- Canadian Literature at the Crossroads of Language and Culture
Although she wrote and published widely, the pioneering theoretician and scholar Barbara Godard never brought together various strands of her critical work in one place as Smaro Kamboureli has done so beautifully here. Their publication in a single volume generates fresh meanings and readings for those familiar with Godard's work and invites new readers to discover a quirky and brilliant voice. An excellent interview with Kamboureli provides an overview of Godard's concerns and politics, from her student activism in the sixties to shortly before her death in 2010. [End Page 313] Godard's writing is impressive and challenging in equal measure. Its difficulties are also its greatest strengths: the author's familiarity with a huge range of theoreticians (Frye, Bakhtin, Derrida, Gramsci, Bourdieu, Kristeva, Lamy, Belleau) and approaches (structuralism and post-structuralism, semiotics, deconstruction, feminism, theories of reading, discourse analysis), its multiple topics, ranging from comparative literature and translation theory to First Nations and black women's writing, its bold juxtapositions, the border crossings Godard constantly practises (between critical traditions, national bodies of fiction, genres). Deeply attentive to textual nuances, Godard constantly reminds us as well of politics, including the power relations at work in reading, reviewing, analyzing, and translating literary texts. Most of her articles are between thirty and fifty tightly packed pages long (some without a single subheading) and assume familiarity with many schools, critics, and debates, though she is also very good at summing up a theoretician's contribution in a sentence or two ('For Bakhtin, the sign is not neutral but a site of struggle and contradiction'). Finally, her essays sparkle with fascinating observations but sometimes lack a clear structure or sense of purpose (the journey is more important than the destination).
Some of the most powerful essays in this volume deal with theories and practices of Canadian literature, which in Godard's view is inevitably a form of comparative literature, given that Canada is a 'multilingual, multiracial state.' These concerns dovetail with Godard's interest in what would later be called 'intersectionality,' the intertwined oppressions of race, class, and gender. She relates in the interview that in 1981, at a women's studies conference, a black woman asked her why she had spoken only about white writers. Godard took the criticism to heart and would later publish extensively on 'minority' women writers. Those essays are especially remarkable in the ways they bring together readings of key texts and meditations on production, reception, publishers' biases, and other obstacles.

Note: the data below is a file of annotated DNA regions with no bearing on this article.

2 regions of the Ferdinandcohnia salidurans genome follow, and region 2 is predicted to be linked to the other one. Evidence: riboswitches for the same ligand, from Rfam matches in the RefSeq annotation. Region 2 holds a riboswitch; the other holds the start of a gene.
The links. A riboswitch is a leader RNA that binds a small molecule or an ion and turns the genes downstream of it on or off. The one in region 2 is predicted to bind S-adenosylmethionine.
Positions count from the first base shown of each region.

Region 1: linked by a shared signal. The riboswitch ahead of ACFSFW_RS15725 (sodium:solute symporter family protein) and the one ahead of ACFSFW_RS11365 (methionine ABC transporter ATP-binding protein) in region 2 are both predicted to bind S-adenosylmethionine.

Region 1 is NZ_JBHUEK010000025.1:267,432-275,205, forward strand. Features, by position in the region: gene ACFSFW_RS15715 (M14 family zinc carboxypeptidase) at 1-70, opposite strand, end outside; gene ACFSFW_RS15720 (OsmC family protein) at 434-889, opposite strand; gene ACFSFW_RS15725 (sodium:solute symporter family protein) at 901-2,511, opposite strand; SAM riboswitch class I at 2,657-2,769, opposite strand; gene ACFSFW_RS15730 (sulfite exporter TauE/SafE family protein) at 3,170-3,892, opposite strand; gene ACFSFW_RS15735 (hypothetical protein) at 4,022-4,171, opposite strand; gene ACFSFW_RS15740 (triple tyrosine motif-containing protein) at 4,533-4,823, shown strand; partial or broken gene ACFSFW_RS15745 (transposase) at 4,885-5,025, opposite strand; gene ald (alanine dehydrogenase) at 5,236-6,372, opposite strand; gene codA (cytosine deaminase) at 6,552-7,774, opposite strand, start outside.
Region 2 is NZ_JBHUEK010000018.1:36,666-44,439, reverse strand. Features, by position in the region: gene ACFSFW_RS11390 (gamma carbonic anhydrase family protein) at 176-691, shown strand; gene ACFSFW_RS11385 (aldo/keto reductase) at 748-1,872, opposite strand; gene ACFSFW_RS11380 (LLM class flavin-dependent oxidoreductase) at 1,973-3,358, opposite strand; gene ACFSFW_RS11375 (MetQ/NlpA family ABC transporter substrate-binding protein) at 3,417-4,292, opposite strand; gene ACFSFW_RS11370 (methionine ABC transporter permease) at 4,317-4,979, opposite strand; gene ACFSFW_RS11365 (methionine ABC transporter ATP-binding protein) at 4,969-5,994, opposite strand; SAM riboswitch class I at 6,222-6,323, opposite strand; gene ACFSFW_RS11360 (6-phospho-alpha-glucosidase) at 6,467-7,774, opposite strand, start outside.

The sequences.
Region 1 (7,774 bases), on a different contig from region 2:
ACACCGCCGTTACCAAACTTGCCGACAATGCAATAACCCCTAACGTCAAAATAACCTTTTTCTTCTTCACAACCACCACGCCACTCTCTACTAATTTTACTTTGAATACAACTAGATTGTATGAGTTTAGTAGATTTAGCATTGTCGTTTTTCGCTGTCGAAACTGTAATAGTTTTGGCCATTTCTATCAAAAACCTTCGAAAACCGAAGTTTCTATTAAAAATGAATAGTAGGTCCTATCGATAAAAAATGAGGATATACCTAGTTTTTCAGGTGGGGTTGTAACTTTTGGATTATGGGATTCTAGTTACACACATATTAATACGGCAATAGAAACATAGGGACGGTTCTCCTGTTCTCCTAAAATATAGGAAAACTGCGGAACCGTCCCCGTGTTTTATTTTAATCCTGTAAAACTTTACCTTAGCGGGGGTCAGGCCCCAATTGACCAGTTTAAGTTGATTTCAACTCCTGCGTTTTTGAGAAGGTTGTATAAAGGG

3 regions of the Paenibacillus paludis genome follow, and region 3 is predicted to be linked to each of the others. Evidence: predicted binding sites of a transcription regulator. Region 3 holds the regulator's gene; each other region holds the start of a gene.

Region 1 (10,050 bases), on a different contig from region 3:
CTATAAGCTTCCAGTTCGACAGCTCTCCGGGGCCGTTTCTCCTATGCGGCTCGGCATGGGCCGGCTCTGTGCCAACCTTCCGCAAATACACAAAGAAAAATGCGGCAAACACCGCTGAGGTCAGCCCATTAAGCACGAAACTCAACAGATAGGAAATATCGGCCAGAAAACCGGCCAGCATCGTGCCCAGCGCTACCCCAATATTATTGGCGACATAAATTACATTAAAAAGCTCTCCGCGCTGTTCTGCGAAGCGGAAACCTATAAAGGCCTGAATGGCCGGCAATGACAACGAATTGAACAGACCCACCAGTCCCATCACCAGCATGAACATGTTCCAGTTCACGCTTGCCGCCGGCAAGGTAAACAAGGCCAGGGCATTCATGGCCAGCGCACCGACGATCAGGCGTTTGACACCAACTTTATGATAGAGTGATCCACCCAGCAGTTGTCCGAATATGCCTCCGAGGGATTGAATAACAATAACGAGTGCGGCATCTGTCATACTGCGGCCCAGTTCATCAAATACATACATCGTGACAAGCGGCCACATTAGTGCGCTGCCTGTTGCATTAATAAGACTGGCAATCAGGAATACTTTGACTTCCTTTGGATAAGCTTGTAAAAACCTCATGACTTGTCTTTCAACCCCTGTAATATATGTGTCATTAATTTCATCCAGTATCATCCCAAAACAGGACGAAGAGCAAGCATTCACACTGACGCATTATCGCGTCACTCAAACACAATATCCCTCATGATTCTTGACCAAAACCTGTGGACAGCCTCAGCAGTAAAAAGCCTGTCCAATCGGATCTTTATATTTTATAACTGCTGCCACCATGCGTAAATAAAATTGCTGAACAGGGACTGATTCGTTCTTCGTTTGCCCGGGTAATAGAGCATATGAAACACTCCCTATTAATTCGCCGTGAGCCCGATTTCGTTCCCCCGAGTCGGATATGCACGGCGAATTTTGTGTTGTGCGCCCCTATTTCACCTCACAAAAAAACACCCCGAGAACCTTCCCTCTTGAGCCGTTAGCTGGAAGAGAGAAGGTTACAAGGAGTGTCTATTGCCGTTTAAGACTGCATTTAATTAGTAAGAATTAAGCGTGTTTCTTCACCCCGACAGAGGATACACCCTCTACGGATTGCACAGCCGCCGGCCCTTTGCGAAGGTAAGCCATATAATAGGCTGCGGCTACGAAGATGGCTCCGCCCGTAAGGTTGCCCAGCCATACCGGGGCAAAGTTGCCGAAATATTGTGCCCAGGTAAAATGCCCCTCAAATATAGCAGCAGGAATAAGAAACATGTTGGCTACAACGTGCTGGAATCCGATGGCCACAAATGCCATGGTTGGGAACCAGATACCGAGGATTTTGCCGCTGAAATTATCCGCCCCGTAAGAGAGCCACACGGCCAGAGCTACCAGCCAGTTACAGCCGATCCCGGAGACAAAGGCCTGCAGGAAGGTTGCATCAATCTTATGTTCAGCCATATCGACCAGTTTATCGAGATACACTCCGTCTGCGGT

As Kamboureli notes, the essays have not been edited. The impulse to preserve moments in critical history is understandable, but some pieces would have benefited from a bit of work: there are a number of obscure passages and long-winded, sometimes wooden sentences. But Godard also had a gift both for in-depth analysis and for memorable turns of phrase: 'For feminists, Frye is a four-letter word,' or, '[I]n crossing the Atlantic to the United States, deconstruction lost its political edge.' A small quibble: though publication dates appear in the table of contents, it would have been useful to place them at the beginning of each piece to help the reader interpret terms like 'today' or 'over the last ten years.' Brief introductions to the period and context behind each essay would also have highlighted their originality and contribution. [End Page 314]
More than those of most people's, Godard's essays reflect her personality and voice: her multiple interests, her eclectic approach, her manic energy, and her desire to speak of everything at once. To (re)read them today is a difficult pleasure. I would have liked to see one or two essays on Quebec women's writing and on translation - major concerns underrepresented here. But Canadian Literature at the Crossroads of Language and Culture is a wonderful introduction to Godard's thought and writing. To help counter what Godard describes in the interview as the invisibility of pioneering scholarship and the 'relentless presentness of the field,' a...